Bas-reliefs of four Sassanid princes unearthed at Gur: archaeologists

January 10, 2006 - 0:0
TEHRAN -- The archaeologists working at the Sassanid city of Gur have unearthed bas-reliefs that they believe depict four Sassanid princes in the Menarshahr region of the ancient site, the Persian service of CHN reported on Monday.

Located 10 kilometers from Firuzabad in Fars Province, the circle-shaped city of Gur was the first capital of the Sassanids, which was established during the reign of the founder of the Sassanid dynasty, Ardashir I (224-241 CE). Very few studies have been carried out on the city, which is one of the five most important Sassanid cities. It covers an area of 300 hectares.

“These unique bas-reliefs, which are colorful, are carved on one of the walls of a newly discovered palace at the site. This is the first time such bas-reliefs have been discovered from the Sassanid era,” the head of the archaeological team said.

“At the present time, only the heads of the princes have been unearthed, and we know nothing about their clothing or other accessories,” Leili Niakan added.

Niakan believes that there may be more bas-reliefs of Sassanid princes at the site due to the direction the bas-relief heads are pointed toward. The team is continuing the excavation of the site to unearth the entire wall and its ornamentation.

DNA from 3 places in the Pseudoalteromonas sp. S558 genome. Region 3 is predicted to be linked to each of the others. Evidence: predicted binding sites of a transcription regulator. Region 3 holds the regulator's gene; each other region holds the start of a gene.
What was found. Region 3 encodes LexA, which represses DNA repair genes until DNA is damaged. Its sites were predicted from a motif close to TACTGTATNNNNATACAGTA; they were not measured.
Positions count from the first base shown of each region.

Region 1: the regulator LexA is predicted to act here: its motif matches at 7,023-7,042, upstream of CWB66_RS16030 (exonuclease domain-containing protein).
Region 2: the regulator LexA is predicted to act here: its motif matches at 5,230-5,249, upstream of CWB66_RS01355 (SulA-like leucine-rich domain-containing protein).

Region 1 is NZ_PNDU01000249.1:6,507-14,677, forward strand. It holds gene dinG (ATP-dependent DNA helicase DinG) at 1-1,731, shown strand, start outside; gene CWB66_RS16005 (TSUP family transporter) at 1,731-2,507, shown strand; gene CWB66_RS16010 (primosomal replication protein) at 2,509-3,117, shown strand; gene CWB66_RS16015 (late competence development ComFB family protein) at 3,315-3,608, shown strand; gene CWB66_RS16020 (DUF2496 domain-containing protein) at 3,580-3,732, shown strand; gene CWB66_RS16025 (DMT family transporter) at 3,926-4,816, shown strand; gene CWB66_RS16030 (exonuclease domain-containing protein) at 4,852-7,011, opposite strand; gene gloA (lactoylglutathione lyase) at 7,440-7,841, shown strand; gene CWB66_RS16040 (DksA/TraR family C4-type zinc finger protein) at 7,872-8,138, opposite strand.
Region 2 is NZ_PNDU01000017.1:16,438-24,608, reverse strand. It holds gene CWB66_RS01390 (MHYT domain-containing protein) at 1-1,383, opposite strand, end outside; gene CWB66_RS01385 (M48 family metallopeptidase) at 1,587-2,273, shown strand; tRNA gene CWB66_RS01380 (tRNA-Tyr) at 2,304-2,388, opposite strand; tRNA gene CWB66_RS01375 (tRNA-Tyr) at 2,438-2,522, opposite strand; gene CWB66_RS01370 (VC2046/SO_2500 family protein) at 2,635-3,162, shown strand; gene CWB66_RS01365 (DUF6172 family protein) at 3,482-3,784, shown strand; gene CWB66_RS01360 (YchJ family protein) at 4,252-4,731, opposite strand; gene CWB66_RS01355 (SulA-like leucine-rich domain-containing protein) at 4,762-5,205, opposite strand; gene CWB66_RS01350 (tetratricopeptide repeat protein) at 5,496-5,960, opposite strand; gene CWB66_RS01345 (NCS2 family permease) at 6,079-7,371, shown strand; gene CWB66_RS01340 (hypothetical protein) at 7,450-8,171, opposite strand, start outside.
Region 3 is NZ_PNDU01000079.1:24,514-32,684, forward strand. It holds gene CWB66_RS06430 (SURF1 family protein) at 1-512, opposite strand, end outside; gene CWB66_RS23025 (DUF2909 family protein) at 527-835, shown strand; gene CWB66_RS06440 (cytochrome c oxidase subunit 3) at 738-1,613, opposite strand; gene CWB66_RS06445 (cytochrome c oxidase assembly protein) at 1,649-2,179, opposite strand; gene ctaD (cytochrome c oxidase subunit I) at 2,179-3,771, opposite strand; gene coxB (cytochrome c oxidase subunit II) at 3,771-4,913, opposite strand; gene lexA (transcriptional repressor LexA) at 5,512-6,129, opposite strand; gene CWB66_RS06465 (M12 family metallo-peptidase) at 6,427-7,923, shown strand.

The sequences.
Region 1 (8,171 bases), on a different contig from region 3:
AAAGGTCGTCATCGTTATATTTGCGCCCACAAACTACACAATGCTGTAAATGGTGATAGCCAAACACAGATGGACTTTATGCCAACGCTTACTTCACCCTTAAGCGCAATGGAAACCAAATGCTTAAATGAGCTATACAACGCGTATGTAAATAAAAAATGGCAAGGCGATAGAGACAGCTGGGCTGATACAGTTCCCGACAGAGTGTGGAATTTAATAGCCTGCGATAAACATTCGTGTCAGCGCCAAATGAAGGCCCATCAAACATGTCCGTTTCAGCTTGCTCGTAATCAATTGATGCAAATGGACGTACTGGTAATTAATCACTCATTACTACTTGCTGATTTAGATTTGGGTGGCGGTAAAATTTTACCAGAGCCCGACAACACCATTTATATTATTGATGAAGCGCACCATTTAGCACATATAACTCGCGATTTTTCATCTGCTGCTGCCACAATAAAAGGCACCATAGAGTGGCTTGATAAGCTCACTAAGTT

The palace was decorated with black and white stones and its columns closely resemble those of Persepolis.

Last week, the team unearthed a gate of a governmental site at Gur which is remarkably similar to the gates of Persepolis. However, the gate has no bas-relief.

Gur had four main gates: the Mehr Gate in the east, the Bahram Gate in the west, the Hormoz Gate in the north, and the Ardashir Gate in the south.

The excavations are being carried out in order to save the site, which is threatened by farmers who are cultivating the lands beneath which most of the ancient city lies buried.

Last year, experts warned cultural heritage officials of the damage being done to the ruins of Gur. They said that over 80 percent of the city, which contains significant artifacts from the Sassanid era (226–651 CE), is in danger. Over 30 percent of the upper level of the city has been flattened and its walls have been seriously damaged by farmers’ activities such as irrigation, plowing, and leveling the lands over the years.

Part of the site of the ancient city of Gur has been under wheat, barley, and corn cultivation for the past 30 years.